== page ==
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Queen Hatshepsut ruled Egypt from1486 till 1468. She tried her best to be a stong Pharaoh. She even ordered the schulptors to add a beard to her stautes. And cut her temple in a uniqe style to adapt the slope of the hill.
To have a full panorama zoom out from the sky, enjoy and explore.
Updated Apr 14, 2005
Luxor —the city— is the world's greatest open air museum.
Ancient Greek poet Homer described it as "Thebes of the hundred gates". Luxor —the name— was derived from the Arabic word "al-qusoor" i.e. "the palaces".
Take a better taste, and go little bit higher to explore more.
About Cost? It is a bit less than one air ticket!
Updated Feb 5, 2005
In Luxor's Bazaar I found a store that was selling CDs with Egyptian music.
Our tour leader recommended me a compilation of the most famous Egyptian singer Hakim.
I paid something like USD 5-6 for the CD.
Now, back home, I must admit that it the perfect way to remember the days spent in Egypt.
Written Nov 4, 2005
Definitely get a bicycle for at least one day! You don't get hassled by all the horse drawn carriages and street-sellers and its all flat so you can travel a long way quickly and cheaply. It also gives you the opportunity to venture into the small villages surrounding Luxor. This is what we did and actually came across a little shop in one of the villages where we didn't have to haggle for our coke and chips etc and paid the real price!! Quite a relief after 2 weeks of arguing over the price of a loaf of bread (usually 3-5 times the correct price is what they'll try to sell it to you in Luxor). We met these young boys while riding around the back of Karnak temple and they gave us sugar cane in return for a pen. They also asked us for money (baksheesh) Please don't give the children money unless you feel you REALLY have to as they begin to see tourists as money for nothing and you just make the situation worse for those to follow after you.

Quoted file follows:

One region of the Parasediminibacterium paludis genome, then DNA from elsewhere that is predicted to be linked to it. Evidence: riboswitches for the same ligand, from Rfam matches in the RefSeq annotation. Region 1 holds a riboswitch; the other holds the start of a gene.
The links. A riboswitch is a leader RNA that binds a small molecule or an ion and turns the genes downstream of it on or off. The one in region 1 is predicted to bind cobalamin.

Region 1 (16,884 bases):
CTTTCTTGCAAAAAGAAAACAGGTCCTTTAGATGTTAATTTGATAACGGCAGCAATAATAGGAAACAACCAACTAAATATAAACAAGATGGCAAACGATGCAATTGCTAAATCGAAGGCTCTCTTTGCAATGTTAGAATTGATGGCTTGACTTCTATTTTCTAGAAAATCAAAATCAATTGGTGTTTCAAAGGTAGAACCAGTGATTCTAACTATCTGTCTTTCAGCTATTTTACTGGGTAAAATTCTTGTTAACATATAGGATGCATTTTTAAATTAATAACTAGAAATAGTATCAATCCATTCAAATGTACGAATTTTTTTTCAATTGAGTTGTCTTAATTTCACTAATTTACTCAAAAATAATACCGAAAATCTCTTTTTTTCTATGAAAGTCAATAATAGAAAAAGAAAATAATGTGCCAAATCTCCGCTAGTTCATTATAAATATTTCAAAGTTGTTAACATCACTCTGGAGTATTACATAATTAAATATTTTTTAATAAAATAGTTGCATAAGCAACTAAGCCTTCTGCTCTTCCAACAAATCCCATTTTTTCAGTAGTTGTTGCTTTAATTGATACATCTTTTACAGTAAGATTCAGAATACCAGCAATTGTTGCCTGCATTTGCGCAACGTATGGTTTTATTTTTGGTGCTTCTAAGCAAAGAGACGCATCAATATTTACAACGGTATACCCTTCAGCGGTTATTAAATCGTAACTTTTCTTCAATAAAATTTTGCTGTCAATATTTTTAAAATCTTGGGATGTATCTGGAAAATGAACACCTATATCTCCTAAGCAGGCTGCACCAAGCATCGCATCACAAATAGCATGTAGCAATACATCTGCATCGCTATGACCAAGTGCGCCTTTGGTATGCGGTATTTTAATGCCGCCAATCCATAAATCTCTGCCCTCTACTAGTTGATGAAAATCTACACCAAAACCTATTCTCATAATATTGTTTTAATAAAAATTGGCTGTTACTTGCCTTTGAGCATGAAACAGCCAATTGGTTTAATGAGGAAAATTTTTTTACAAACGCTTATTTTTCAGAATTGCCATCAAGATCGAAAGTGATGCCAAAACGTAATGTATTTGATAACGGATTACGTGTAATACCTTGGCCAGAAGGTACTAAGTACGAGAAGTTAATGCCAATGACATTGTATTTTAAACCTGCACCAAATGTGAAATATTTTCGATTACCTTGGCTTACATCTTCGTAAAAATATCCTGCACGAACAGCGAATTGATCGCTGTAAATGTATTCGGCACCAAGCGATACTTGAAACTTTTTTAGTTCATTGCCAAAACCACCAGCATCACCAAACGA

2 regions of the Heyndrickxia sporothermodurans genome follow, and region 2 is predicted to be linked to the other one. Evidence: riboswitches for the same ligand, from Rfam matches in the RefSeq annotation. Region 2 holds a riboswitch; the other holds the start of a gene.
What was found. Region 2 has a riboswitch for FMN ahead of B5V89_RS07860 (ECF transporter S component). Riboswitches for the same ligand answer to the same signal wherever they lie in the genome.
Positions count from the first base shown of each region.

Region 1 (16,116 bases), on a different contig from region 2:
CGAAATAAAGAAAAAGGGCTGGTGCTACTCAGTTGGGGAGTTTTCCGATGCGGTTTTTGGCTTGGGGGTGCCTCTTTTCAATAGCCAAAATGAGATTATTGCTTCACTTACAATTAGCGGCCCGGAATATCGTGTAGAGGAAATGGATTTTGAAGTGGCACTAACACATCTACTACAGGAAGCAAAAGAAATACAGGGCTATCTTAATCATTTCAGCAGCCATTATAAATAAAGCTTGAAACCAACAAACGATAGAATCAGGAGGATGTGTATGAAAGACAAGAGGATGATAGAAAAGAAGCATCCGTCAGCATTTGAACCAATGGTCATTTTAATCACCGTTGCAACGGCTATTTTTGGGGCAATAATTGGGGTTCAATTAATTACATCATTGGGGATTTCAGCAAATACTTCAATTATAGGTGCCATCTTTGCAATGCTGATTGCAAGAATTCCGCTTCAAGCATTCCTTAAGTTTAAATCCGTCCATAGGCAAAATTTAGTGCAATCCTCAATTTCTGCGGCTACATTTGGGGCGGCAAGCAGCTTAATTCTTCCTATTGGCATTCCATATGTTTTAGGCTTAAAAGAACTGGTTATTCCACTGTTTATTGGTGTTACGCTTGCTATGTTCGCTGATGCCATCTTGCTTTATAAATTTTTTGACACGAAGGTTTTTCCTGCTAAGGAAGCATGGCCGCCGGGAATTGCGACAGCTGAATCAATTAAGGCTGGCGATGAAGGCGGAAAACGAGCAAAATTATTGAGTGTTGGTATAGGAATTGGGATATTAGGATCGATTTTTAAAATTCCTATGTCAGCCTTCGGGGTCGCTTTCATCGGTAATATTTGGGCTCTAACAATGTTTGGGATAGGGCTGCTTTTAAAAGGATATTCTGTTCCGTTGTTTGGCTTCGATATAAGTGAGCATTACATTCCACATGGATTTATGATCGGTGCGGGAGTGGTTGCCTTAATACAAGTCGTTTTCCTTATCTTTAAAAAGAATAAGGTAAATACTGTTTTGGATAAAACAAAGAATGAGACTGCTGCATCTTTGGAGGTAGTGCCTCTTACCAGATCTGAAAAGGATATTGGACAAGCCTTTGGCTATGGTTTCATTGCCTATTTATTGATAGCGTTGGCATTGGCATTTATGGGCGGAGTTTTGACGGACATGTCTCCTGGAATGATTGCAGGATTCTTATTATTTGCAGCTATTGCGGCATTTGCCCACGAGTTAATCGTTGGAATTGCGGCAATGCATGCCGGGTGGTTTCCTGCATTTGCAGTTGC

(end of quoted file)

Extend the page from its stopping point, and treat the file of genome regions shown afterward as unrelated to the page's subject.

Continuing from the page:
Written Mar 10, 2004
The valley of the Nile is crossed by numerous channels which take water from the river. Owing to this the width of the valley has several kilometers. Where channels are not present, the desert comes closely up to the river. Unfortunately, banks of channels are dirty enough.
Written Jul 18, 2007
Dendera Temple is not that far off the beaten track, but many first time visitors to Egypt miss it. It is DEFINITELY worth a visit. It can be done as a very long day trip via the Lotus Boat or combined with the temple of Abydos and done by road.
Will add more info...but in the interim, please enjoy the photos!
Updated Oct 22, 2009
When we had Felucca ride we saw how local fishermen are drawing toils.
For me it was really surprising - i know that water of the River Nile is very impure, and think, that there isn't possible to get some fish :-) But i was wrong.... ;-)
The view was really interesting!
Written Dec 23, 2003
But we shouldn't forget our guides! Yes, these two guys were our guides. The one on the right is Vladan, our tourist guide, and the one on the right is Ahmed, a local guy. Very nice and very young
Why did I put this as a tip? Simply because people usualy don't have fun with their guides on travels, unless they are having a friend as a guide. So this is definitly an "Off the beatten path" tip by all means.